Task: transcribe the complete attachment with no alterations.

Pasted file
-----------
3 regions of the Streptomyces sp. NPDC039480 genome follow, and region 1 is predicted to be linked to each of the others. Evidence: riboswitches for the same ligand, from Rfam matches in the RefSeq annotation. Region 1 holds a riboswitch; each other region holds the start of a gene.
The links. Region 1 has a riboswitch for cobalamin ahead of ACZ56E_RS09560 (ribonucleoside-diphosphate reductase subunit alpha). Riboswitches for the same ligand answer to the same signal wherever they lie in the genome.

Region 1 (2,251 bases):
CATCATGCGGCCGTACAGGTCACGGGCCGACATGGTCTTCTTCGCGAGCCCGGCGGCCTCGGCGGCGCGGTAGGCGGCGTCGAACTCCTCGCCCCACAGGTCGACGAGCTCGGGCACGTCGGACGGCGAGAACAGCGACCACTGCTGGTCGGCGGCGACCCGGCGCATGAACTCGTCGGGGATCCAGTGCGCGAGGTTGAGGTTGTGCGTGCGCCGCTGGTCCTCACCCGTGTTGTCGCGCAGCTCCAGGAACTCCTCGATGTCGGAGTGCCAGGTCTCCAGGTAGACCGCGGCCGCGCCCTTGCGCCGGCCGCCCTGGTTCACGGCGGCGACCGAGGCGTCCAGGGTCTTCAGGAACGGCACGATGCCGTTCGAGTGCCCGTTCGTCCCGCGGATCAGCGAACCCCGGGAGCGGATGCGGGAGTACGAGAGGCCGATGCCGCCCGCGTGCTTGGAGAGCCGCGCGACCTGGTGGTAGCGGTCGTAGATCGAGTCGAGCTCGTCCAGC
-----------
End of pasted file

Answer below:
3 regions of the Streptomyces sp. NPDC039480 genome follow, and region 1 is predicted to be linked to each of the others. Evidence: riboswitches for the same ligand, from Rfam matches in the RefSeq annotation. Region 1 holds a riboswitch; each other region holds the start of a gene.
The links. Region 1 has a riboswitch for cobalamin ahead of ACZ56E_RS09560 (ribonucleoside-diphosphate reductase subunit alpha). Riboswitches for the same ligand answer to the same signal wherever they lie in the genome.

Region 1 (2,251 bases):
CATCATGCGGCCGTACAGGTCACGGGCCGACATGGTCTTCTTCGCGAGCCCGGCGGCCTCGGCGGCGCGGTAGGCGGCGTCGAACTCCTCGCCCCACAGGTCGACGAGCTCGGGCACGTCGGACGGCGAGAACAGCGACCACTGCTGGTCGGCGGCGACCCGGCGCATGAACTCGTCGGGGATCCAGTGCGCGAGGTTGAGGTTGTGCGTGCGCCGCTGGTCCTCACCCGTGTTGTCGCGCAGCTCCAGGAACTCCTCGATGTCGGAGTGCCAGGTCTCCAGGTAGACCGCGGCCGCGCCCTTGCGCCGGCCGCCCTGGTTCACGGCGGCGACCGAGGCGTCCAGGGTCTTCAGGAACGGCACGATGCCGTTCGAGTGCCCGTTCGTCCCGCGGATCAGCGAACCCCGGGAGCGGATGCGGGAGTACGAGAGGCCGATGCCGCCCGCGTGCTTGGAGAGCCGCGCGACCTGGTGGTAGCGGTCGTAGATCGAGTCGAGCTCGTCCAGC